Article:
In re Houston; Case No. 08-11848; April 11th, 2008
The debtor, in this case, filed a Chapter 13 without yet having the necessary credit counseling certificate yet. Instead of this certificate, she filed a certification of exigent circumstances, stating that she will be evicted without the court’s protection.
The court cites Bankruptcy Code §109(h)(3)(A), which allows the credit counseling requirement to be waived if the debtor submits to the court a certification that (1) “describes exigent circumstances that merit a waiver” of the credit counseling requirement; (2) “states that the debtor requested credit counseling services from an approved nonprofit budget and credit counseling agency, but was unable to obtain the services . . . during the 5-day period beginning on the date on which the debtor made that request,” and (3)” is satisfactory to the court.” Id.
The court reasons that though an impending eviction would generally qualify as an exigent circumstance, the debtor has not certified that she requested and did not receive credit counseling within the five-day period before the filing. The court states that a debtor who waits until the last minute to seek counseling will not be exempt unless the agency is so backed up that it cannot provide the counseling within five days of the request. In the absence of a request for counseling services and the inability to receive it within five days of the request, the court cannot grant a deferment no matter how compelling the circumstances might otherwise be and has no choice but to dismiss the case. In re Watson, 332 B.R. 740 (Bankr. E.D. Va. 2005).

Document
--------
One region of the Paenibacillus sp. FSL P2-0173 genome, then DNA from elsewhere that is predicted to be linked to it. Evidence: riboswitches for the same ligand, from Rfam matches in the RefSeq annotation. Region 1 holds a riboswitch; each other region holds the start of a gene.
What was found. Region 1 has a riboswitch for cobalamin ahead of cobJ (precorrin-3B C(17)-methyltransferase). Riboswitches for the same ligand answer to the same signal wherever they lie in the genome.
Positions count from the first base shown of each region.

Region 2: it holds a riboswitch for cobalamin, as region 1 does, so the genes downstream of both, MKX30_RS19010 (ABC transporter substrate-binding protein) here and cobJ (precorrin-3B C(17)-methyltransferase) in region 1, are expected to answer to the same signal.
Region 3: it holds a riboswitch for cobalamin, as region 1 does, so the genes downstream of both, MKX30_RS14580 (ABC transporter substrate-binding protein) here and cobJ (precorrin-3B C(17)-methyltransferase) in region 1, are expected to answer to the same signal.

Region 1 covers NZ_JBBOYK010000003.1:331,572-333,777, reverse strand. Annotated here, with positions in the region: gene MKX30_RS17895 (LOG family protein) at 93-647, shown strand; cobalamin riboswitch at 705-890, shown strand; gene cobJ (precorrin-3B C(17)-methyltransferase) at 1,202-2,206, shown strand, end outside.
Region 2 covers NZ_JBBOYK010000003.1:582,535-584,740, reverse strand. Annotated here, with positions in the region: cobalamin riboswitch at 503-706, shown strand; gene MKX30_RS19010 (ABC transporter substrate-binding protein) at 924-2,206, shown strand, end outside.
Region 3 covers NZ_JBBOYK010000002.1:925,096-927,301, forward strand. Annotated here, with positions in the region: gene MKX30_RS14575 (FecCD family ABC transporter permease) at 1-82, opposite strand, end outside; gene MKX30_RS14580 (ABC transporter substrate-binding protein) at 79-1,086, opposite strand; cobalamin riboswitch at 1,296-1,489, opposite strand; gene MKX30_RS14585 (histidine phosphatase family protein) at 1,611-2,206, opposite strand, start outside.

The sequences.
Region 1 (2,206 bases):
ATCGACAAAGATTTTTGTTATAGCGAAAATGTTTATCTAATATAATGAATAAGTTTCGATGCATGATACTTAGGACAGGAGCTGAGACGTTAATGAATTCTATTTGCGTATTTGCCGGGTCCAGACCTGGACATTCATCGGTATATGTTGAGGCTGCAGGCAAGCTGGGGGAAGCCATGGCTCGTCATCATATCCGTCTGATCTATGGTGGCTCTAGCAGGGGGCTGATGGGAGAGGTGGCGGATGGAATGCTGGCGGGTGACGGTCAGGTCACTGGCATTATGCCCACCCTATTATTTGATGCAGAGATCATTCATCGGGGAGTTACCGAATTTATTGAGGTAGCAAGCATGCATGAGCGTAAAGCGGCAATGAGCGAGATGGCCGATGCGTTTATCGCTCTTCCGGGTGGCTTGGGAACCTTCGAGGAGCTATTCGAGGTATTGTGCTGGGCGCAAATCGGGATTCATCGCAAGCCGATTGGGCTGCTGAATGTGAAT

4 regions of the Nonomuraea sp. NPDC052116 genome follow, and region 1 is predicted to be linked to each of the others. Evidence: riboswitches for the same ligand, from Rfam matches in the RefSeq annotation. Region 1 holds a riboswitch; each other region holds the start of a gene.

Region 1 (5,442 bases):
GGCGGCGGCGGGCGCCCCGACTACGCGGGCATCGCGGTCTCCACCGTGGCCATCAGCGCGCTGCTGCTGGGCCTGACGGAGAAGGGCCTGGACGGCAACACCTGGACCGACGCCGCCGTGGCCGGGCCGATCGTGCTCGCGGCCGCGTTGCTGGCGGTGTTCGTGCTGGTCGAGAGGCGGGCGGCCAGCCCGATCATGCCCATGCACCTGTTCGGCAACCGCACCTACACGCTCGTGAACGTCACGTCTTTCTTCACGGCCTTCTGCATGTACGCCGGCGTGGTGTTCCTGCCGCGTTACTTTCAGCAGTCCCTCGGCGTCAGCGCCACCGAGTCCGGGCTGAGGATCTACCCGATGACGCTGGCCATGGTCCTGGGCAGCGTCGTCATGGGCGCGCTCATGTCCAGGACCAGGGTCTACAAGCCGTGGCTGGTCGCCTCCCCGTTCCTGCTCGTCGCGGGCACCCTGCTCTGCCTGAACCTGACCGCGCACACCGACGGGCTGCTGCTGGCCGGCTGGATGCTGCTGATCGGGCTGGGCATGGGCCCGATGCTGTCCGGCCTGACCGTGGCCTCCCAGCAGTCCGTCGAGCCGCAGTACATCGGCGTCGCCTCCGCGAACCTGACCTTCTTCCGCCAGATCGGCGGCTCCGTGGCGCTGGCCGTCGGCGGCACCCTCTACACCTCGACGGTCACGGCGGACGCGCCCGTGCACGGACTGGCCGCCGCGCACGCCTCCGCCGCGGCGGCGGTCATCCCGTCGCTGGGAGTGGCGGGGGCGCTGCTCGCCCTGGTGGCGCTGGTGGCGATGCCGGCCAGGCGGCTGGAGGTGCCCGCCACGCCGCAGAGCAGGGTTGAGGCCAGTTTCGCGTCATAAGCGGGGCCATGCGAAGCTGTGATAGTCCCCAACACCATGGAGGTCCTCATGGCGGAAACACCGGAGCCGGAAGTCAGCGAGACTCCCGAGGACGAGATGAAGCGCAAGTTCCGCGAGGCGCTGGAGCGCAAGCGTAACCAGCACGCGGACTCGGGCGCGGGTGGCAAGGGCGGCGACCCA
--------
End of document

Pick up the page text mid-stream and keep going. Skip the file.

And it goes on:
The court grants the dismissal without prejudice but warns the debtor regarding the need to file a motion to extend the stay under §362(c)(3) and quickly highlights the requirements for a debtor to stop an eviction if the landlord already has a judgment for possession under §362(f). Onerous requirements, indeed.